lists  /  announce  owl-users  owl-dev  john-users  john-dev  passwdqc-users  yescrypt  popa3d-users  /  oss-security  kernel-hardening  musl  sabotage  tlsify  passwords  /  crypt-dev  xvendor  /  Bugtraq  Full-Disclosure  linux-kernel  linux-netdev  linux-ext4  linux-hardening  linux-cve-announce  PHC 
Open Source and information security mailing list archives
Hash Suite: Windows password security audit tool. GUI, reports in PDF.
[<prev] [next>] [<thread-prev] [thread-next>] [day] [month] [year] [list]
Date:	Sat, 04 Nov 2006 20:17:44 -0800
From:	Zachary Amsden <>
To:	Benjamin LaHaise <>
Cc:	Chuck Ebbert <>,
	Linus Torvalds <>, Andi Kleen <>,
	linux-kernel <>
Subject: Re: [rfc patch] i386: don't save eflags on task switch

Benjamin LaHaise wrote:
> On Sat, Nov 04, 2006 at 11:09:42AM -0800, Zachary Amsden wrote:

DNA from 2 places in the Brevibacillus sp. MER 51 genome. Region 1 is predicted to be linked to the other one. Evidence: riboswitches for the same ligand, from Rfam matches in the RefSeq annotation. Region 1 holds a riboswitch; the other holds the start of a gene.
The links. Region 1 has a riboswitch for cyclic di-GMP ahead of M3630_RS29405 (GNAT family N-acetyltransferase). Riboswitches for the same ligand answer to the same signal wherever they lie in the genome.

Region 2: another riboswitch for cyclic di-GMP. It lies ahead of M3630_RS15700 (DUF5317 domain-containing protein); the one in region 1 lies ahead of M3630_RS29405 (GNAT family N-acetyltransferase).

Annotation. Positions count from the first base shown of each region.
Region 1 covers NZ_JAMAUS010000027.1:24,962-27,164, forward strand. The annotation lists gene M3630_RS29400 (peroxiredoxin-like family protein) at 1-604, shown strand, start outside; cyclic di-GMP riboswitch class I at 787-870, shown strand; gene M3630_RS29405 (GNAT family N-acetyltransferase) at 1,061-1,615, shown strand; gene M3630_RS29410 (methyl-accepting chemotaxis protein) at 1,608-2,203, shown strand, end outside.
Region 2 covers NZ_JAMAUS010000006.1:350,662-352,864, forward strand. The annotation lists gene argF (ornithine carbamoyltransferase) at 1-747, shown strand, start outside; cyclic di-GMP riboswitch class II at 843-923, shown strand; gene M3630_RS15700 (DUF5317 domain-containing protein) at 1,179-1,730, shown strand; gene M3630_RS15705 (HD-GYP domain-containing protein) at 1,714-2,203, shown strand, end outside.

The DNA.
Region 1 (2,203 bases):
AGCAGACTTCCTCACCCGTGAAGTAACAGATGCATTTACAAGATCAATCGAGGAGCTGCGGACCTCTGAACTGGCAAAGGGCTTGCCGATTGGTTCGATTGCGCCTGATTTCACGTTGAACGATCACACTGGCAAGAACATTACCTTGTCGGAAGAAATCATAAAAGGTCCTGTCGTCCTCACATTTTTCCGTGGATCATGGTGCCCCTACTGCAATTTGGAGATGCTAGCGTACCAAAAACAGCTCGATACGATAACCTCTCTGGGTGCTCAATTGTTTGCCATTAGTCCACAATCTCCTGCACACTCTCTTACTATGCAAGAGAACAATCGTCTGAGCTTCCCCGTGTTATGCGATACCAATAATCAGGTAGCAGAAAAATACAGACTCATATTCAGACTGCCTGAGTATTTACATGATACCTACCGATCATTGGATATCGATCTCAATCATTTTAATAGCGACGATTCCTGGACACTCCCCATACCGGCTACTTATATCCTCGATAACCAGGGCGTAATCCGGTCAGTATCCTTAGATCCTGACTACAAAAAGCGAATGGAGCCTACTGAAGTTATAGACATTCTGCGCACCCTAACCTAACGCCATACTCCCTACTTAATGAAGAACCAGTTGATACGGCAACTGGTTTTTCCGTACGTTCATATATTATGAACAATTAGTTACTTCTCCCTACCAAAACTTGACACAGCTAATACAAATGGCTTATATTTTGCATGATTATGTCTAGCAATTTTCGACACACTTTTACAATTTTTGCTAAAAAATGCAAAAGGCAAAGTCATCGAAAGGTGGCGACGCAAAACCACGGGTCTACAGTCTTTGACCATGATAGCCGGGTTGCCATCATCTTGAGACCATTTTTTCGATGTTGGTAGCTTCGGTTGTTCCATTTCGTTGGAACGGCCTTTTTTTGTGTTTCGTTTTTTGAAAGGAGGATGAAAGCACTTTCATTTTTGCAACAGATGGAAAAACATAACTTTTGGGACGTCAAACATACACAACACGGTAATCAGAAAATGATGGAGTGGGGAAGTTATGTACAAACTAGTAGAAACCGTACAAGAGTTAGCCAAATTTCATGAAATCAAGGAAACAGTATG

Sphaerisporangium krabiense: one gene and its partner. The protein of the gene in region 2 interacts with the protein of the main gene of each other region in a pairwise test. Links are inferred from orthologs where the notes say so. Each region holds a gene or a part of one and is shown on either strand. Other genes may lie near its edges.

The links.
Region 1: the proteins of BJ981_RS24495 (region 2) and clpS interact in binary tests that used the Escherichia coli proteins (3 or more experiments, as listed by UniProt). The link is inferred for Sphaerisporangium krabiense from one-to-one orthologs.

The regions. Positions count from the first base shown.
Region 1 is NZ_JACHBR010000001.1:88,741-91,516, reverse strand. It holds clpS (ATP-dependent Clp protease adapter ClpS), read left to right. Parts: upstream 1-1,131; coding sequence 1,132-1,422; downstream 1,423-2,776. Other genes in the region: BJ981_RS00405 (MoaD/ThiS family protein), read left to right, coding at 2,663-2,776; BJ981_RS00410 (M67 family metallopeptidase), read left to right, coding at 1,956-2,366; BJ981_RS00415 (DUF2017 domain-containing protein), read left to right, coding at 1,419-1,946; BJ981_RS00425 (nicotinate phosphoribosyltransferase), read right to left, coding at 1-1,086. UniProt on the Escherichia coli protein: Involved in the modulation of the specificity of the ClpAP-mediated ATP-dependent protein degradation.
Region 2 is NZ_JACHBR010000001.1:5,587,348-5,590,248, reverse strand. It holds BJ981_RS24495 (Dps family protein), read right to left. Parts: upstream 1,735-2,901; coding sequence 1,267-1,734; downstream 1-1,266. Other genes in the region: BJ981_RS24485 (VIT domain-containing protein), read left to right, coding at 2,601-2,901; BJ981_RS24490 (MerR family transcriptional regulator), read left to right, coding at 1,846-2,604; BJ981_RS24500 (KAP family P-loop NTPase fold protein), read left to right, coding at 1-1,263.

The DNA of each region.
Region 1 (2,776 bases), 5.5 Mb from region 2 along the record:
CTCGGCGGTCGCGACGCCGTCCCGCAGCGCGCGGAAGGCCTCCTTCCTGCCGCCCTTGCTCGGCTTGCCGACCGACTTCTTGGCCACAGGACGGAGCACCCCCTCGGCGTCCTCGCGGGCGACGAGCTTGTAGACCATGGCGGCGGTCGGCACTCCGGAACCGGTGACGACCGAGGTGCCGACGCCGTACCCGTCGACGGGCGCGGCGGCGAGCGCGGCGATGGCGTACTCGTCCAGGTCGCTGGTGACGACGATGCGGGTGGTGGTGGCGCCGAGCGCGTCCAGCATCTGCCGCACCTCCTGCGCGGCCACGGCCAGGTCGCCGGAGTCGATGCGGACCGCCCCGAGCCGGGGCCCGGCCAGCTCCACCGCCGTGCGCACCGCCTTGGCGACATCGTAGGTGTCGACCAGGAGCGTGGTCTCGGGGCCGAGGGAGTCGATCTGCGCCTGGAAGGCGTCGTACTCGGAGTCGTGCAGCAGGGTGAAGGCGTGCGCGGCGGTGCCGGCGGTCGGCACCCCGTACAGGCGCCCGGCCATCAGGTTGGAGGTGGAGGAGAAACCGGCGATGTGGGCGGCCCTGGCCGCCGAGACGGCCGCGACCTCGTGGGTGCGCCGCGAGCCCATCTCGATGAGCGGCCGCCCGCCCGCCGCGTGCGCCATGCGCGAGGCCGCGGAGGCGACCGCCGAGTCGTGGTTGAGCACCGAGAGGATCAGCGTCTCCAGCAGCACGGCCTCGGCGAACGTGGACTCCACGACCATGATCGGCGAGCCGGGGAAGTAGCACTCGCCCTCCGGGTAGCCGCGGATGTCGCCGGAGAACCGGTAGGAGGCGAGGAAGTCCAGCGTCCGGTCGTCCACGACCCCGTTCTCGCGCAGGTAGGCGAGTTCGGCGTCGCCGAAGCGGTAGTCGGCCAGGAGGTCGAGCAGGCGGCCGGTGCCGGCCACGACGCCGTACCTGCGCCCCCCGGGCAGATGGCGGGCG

>> Every processor I've ever measured it on, popf is slower.  On P4, for 
>> example, pushf is 6 cycles, and popf is 54.  On Opteron, it is 2 / 12.  
>> On Xeon, it is 7 / 91.
> pushf has to wait until all flag dependancies can be resolved.  On the 
> P4 with >100 instructions in flight, that can take a long time.  Popf 
> on the other hand has no dependancies on outstanding instructions as it 
> resets the machine state.

Yes, but as Linus points out popf is most likely microcoded, thus much 
slower.  Flag dependency is not unique to pushf, many much more common 
instructions (adc, jcc, sbc, cmovcc, movs, stos, ...) have flag 
dependencies, which can still be pipeline forwarded.  I think the raw 
cycle counts speak for themselves, despite the fact that I only measured 
instruction latency, not throughput.  Using a branch to eliminate a 
pushf is thus probably not a win in most cases.

To unsubscribe from this list: send the line "unsubscribe linux-kernel" in
the body of a message to
More majordomo info at
Please read the FAQ at

Powered by blists - more mailing lists